Robert Whittaker suspicious of Yoel Romero at UFC 225: ‘For him to make those changes in a year at the age of 40? I’m leaving that down to nothing more than magic, honestly.’

Robert Whittaker suspicious of Yoel Romero at UFC 225: ‘For him to make those changes in a year at the age of 40? I’m leaving that down to nothing more than magic, honestly.’

Robert Whittaker is suspicious of Yoel Romero’s ability to bounce back from a devastating weight cut and compete at the level he did at UFC 225.

By Oscar Willis - 22 Jun 2018

UFC middleweight champion Robert Whittaker has now gone ten brutal rounds with Yoel Romero in his career.

Both times, Whittaker has emerged victorious, but both times it was a hard fought and hugely challenging experience. At UFC 225, throughout their back and forth contest, it seemed on multiple occasions the champion was on the verge of defeat, only to fight back and earn a (split) decision victory in the judges eyes.

But while Whittaker takes pride in his win over the Cuban, he can’t help but note something felt different about Romero the second time they traded blows — particularly given Romero’s state just a day prior to fight night.

“Whatever Romero’s rehydration plan was, I would like to get on that,” Whittaker said, speaking on the Grange TV podcast. “Because he looked huge. From the skeleton I saw the day before and him missing [weight] — and it looked like he was gonna die — to him hopping back in that Octagon was like two different guys.

“Whatever he’s hydrating on, I would like to know, so I can also hydrate on that. Because it turns you superhuman, just about. When I was punching and kicking him, it felt like metal. Like a dude made out of concrete. It was ridiculous. And I fought him a year ago, and he didn’t feel like concrete. Not like that. His hydration plan worked pretty well, I guess.”

Whittaker isn’t the first opponent of Romero’s to mention how rough it felt to strike him. After losing their respective bout earlier this year, Luke Rockhold stated that “kicking his leg felt like fucking cement.” For Whittaker, it’s an interesting change from when he and Romero first met at UFC 213 last July.

“I’m pretty sure I hit hard,” Whittaker said. “You can ask all my other opponents if I hit hard. I’ve stopped dudes that don’t get stopped. I don’t know. He’s a tough guy, and like I mentioned before, he’s a top calibre athlete. But for him to come back the way he did, and for him to feel so differently and to perform so differently than he did a year ago — because lets not forget I have fought him before. I have experienced his shots, I’ve experienced landing shots on him, I’ve experienced him, fighting him before.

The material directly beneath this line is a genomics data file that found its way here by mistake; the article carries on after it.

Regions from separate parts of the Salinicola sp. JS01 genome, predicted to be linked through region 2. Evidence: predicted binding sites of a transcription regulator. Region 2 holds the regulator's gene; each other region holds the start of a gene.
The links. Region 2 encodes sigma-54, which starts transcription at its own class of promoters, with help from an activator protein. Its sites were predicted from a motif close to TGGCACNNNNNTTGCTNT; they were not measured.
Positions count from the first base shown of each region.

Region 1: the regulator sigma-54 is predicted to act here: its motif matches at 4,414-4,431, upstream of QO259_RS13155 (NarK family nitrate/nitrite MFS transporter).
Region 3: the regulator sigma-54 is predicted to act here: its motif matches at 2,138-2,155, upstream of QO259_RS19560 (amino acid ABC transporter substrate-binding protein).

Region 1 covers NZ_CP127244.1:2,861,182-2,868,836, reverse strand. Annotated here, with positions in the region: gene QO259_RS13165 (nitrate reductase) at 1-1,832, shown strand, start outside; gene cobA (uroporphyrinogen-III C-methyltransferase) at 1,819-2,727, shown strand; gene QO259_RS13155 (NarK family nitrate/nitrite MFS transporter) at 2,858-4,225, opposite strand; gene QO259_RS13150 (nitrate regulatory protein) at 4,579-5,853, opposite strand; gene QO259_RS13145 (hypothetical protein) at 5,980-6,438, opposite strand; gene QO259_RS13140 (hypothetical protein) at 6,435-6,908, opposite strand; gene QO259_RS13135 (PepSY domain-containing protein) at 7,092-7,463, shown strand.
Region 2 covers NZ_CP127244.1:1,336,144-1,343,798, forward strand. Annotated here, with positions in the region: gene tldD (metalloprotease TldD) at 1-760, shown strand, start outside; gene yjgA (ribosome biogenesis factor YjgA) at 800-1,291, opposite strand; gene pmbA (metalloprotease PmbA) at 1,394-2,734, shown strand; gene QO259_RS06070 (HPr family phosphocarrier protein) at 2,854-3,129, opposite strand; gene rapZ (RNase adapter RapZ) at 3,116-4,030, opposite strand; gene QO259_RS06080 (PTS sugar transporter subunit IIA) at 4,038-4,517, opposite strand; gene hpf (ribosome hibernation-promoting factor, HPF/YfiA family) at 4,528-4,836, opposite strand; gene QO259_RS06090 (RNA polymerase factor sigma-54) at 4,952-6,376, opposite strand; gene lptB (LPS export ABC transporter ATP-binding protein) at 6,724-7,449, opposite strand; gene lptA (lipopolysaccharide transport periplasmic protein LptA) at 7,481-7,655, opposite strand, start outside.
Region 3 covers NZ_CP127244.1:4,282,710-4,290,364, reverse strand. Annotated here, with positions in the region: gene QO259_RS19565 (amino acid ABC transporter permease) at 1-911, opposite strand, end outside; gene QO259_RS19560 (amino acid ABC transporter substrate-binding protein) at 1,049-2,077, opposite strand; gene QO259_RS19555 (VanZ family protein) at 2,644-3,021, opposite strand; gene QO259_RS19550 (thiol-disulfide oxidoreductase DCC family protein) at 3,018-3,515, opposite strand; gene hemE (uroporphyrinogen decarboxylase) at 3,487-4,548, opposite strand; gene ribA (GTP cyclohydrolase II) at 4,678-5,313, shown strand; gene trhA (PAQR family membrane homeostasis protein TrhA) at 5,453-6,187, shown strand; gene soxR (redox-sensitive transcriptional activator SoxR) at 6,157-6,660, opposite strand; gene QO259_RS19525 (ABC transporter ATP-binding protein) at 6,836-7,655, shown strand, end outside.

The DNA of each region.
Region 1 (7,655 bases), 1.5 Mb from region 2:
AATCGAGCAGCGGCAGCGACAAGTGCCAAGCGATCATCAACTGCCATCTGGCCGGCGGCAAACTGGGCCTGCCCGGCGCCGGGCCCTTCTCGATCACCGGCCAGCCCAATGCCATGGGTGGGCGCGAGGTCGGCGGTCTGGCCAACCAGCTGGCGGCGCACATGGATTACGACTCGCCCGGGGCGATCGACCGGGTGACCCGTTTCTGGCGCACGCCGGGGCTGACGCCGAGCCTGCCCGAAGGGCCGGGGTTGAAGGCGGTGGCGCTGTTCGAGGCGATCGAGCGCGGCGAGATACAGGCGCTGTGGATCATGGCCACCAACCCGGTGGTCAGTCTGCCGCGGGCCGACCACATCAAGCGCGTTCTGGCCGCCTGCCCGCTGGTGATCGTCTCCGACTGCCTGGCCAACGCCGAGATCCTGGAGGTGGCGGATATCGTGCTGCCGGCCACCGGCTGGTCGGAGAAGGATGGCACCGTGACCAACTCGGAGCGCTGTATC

“For him to make those changes physically and athletically in a year at the age of 40, 41? I’m leaving that down to nothing more than magic, honestly. I can’t see you jumping on a special diet filled with kale and good fruits and then performing like that.”

While Whittaker didn’t outright accuse Romero of having taken something in the months between their contests, he did go on to discuss what he sees are the issues with the current testing regime implemented by the UFC’s anti-doping partner, USADA.

“The problem with the testing procedure at the moment — and they’re doing their best, I’m sure they are — but it has too many holes in it,” Whittaker said. “One, they can only test for what they know. So if there’s a substance out there, or a drug, or a performance enhancing drug that hasn’t been popped before and been proven to give benefits, they can’t test for it. So lets say someone develops a new performance enhancing drug not using chemicals that [testers] can detect, it’s not going to pop.

“Secondly, it’s random testing. So they can test you at any time, any given moment. But if you’re not home when they arrive, they give you a warning. Like that’s it. … So if you’re juicing, or if you’re using any sort of PEDs, you get essentially two out of jail free cards. Which I think is ridiculous. And that’s if you get testing. Remember, it’s random. You might not get tested. Because I’ve also noticed I’m getting much more tested now than when I was in the lower rankings. It wasn’t until I made top twenty, top twelve, top fifteen that I started getting tested at all.

“Then for instance, which blew my mind, when I went to the fight I got tested as soon as we walked in. And you don’t always, but I did. And then after the fight I went to the hospital to get my hand checked out, they didn’t test me after the fight. I don’t know if that was a lapse in concentration, but that surprised me. A fighter or an athlete could take any sort of — not only performance enhancing drug — but any sort of drug to perk themselves up, give themselves extra energy. … I don’t know if that was a loophole or if they just missed it.”